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Can United Match Wall Street’s Expectations This Season?

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As the share price of Manchester United falls to $13.42 the impact of the signing of Robin van Persie failed to register with investors.

Frankly that’s because the expectation on Wall Street is that Champions League football is an annual certainty, and the only growth in income will be from selling the brand more widely. For investors Man United is just a name like Nike. Success is simply the means to access the wallets of the customers.

For the fans the goal of financial success is to allow us to invest in the team. Victories, in United style, are what drives us. The stock price matters but only as a health check, it’s not what makes us buy tickets.

Maybe this is a perfect storm, both investors and fans want United to succeed, and both of us want the team to win trophies.

But when the owners take money out of the Club for personal gain, we find it hard to reconcile he interest on debt, cash in Glazer pockets and Wall Street Profiteers from the fans on the terraces.

To investors RvP didn’t stop the stock losing almost 5% of its value, to the fans we have just invested in a 29 year old for 4 years at a price that demands instant and continued success.

If Fatman and Robin do form the dynamic duo that the media are drooling about then perhaps he money will look well spent, but frankly it’s a gamble.

The team does look to have some weakness. Clearly left-back remains a problematic position despite the signing of the unknown Alexander Buttner. While Antonio Valencia, Phil Jones and Chris Smalling cover Rafael, Evra has no such luxury as Ashley Young, Nani and Ryan Giggs don’t offer the same flexibility at left-back.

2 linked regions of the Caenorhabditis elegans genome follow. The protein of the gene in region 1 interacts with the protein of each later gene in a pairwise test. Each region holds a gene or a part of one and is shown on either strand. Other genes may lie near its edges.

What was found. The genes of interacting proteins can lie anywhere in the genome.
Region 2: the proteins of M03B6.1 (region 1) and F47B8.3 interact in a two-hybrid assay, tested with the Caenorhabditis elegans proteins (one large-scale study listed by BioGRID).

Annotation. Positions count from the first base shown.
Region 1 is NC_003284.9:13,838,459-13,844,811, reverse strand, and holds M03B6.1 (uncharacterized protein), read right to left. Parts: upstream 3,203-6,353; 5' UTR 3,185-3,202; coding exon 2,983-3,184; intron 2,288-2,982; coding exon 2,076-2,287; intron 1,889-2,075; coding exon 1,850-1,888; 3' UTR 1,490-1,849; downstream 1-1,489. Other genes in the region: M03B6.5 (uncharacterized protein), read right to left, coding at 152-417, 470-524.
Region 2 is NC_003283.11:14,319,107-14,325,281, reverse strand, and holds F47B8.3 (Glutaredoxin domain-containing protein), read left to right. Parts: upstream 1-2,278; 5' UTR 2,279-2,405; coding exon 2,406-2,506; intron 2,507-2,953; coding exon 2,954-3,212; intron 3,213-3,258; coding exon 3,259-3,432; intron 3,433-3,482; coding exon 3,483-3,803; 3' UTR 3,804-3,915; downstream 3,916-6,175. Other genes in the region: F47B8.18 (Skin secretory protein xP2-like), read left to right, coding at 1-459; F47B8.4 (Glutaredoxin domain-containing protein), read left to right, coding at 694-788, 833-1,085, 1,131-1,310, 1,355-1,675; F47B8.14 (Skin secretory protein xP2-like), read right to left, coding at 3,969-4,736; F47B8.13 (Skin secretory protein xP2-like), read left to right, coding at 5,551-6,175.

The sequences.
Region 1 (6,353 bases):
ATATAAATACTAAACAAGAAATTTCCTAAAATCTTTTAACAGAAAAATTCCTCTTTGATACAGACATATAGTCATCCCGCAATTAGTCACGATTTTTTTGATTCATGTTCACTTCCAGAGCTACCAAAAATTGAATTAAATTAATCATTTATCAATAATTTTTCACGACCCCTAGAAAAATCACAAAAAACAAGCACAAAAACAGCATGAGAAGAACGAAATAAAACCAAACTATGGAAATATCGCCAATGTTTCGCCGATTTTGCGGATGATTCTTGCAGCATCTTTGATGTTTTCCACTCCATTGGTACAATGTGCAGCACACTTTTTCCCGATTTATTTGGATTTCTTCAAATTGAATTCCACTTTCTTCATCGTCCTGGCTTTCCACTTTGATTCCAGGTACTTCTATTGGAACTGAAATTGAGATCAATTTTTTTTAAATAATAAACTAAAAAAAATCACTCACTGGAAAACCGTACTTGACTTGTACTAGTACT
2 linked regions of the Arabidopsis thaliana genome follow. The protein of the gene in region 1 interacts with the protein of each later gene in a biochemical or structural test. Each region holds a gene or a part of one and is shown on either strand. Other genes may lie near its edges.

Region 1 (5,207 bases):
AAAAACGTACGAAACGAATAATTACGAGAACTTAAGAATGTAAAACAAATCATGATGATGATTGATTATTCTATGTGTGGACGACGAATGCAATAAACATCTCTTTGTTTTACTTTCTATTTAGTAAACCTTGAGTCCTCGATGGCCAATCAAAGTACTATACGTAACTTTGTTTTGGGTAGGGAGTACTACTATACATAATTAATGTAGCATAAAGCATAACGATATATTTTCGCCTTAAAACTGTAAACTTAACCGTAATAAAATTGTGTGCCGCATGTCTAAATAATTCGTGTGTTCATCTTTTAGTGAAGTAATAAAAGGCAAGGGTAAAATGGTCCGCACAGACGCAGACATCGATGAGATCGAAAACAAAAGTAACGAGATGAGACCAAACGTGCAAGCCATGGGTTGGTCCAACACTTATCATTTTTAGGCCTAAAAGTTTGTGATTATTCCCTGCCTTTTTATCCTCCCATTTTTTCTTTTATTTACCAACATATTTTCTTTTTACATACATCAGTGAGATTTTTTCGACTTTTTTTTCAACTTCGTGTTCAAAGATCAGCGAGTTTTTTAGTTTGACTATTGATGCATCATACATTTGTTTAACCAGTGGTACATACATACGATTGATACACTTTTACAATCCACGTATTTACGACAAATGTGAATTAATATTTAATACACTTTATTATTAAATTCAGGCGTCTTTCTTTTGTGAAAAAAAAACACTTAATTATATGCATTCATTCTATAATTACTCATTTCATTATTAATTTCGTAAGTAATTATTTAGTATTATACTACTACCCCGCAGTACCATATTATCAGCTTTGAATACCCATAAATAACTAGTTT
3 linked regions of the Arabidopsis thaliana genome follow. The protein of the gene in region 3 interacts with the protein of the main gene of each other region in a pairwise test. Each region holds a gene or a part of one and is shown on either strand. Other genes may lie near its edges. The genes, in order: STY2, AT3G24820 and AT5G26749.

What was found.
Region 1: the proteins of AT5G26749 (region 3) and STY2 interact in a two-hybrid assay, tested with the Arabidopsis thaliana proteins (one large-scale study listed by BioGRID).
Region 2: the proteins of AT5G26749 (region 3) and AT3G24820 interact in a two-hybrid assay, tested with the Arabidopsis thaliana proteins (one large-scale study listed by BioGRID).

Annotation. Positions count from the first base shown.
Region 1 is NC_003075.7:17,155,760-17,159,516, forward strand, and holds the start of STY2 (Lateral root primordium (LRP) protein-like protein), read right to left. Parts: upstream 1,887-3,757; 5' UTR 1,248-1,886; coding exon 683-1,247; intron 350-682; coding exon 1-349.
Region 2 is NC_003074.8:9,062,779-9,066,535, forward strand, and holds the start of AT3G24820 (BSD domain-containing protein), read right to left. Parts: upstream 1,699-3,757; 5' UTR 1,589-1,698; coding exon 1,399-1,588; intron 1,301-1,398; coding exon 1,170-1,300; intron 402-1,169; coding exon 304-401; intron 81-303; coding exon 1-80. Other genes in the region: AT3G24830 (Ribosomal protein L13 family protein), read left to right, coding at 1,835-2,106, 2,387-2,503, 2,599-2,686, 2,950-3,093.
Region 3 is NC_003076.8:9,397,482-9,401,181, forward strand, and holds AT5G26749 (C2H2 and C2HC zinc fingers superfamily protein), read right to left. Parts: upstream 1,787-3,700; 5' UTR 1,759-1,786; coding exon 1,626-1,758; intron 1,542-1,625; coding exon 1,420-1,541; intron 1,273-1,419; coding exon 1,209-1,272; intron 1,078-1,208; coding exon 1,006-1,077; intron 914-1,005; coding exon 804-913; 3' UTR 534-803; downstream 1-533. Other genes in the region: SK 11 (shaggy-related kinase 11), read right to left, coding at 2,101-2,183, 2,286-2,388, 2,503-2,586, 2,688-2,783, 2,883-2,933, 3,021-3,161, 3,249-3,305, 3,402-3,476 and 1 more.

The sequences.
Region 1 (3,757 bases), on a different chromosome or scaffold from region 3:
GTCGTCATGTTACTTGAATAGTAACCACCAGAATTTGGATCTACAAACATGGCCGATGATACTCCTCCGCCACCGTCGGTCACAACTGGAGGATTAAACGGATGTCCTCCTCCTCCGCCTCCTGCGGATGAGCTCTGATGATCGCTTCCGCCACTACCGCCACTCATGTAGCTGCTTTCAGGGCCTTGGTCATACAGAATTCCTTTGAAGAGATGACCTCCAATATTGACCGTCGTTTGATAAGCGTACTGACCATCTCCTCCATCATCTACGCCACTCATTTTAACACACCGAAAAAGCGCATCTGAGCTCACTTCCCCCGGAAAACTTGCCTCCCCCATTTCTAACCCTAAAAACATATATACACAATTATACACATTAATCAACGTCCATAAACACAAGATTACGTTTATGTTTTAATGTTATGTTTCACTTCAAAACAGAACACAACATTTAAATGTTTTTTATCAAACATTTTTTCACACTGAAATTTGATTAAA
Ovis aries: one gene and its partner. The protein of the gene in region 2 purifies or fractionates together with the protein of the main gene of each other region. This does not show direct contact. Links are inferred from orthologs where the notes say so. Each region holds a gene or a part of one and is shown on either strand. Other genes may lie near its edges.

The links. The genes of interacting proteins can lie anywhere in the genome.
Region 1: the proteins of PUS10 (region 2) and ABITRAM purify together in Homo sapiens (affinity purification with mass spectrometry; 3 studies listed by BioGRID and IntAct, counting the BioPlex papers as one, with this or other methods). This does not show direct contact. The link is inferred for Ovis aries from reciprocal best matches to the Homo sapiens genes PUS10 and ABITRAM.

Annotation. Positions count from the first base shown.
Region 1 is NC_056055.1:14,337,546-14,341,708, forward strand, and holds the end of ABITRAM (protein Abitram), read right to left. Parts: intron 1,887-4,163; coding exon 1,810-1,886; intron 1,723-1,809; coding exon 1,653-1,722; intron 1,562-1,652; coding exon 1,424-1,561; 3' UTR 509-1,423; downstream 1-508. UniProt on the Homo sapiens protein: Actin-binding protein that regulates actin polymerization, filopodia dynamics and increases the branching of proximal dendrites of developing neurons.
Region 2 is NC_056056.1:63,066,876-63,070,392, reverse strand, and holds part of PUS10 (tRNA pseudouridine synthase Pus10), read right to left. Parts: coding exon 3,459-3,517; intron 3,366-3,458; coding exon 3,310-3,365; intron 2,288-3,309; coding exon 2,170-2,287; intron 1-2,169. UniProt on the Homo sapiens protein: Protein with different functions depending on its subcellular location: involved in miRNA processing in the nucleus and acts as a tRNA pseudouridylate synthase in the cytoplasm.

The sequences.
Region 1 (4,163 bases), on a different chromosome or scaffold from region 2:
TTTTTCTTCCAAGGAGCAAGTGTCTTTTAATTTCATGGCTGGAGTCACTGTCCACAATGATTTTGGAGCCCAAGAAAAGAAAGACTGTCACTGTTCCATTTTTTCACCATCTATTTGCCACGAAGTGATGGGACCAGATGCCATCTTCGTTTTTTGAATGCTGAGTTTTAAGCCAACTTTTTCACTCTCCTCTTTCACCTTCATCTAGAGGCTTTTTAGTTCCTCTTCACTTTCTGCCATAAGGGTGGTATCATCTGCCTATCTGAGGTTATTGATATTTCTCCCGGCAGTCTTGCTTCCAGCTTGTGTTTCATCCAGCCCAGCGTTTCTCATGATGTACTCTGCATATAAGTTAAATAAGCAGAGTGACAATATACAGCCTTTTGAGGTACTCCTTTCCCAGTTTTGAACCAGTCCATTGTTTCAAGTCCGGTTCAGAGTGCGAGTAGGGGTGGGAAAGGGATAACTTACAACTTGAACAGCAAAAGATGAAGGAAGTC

It worries me after seeing how exposed Evra was by Everton in their 4-4 comeback. Even if he recovers some form, which was sadly lacking much of last season, one injury and we are exposed to any decent right wing/ right back combination. It’s a position that cries out for Leighton Baines and we need him even at £12m or more Can Buttner do the goods, only time will tell?

In midfield, I think we can get through the season although I have been talking about Moussa Dembele for 6 months or more now. He is a good player, as box to box as any I’ve seen and rarely loses possession, always positive. I like him.

However if we play 4-4-2 now RvP has arrived, as I suspect we will, then we have 4 wingers and 4 strikers, so the centre midfield is going to be just 2 players from a roster of Anderson, Tom Cleverley, Michael Carrick, Paul Scholes, Nick Powell, Shinji Kagawa, Ryan Giggs and Jones (who can also play there). That’s 8 players for 2 places. It’s enough.

This line-up will win many games, score plenty goals and beat all but the very best:

               De Gea,

Rafael, Ferdinand, Vidic, Evra,

Valencia, Cleverley, Carrick, Young,

        Rooney,  van Persie

Adding, Danny Welbeck, Kagawa, Scholes and Anderson from the bench will unlock many 0-0 defenses and Javier Hernandez, Giggs, Jones and Nani can play 20 times each in Cup and weaker league games.

Form issues are easily resolved by this rotation and only the left-back position remains exposed.

So I think we begin in good shape, but need Leighton Baines to complete the puzzle for this season, he’s tailor-made to play at Old Trafford.

I think Wall Street would agree with me.

By Steve Burrows CBE @ifollowsteve

1 thought on “Can United Match Wall Street’s Expectations This Season?”

  1. very optimistic at the end,i was thinking the same before the game yesterday,I WONDER how this lads from everton performed ,with so many heart and emotions,,,and they are only paid 20 -30 % of the utd stars,,,comitment was missing from the utd players ,i dont understand how they can demand top wages and playing average,they couldnt get a pass right,,,very shamfull attitude, greedy for money for the new contract ,but nothing behind it , they should start talking on the pitch finaly

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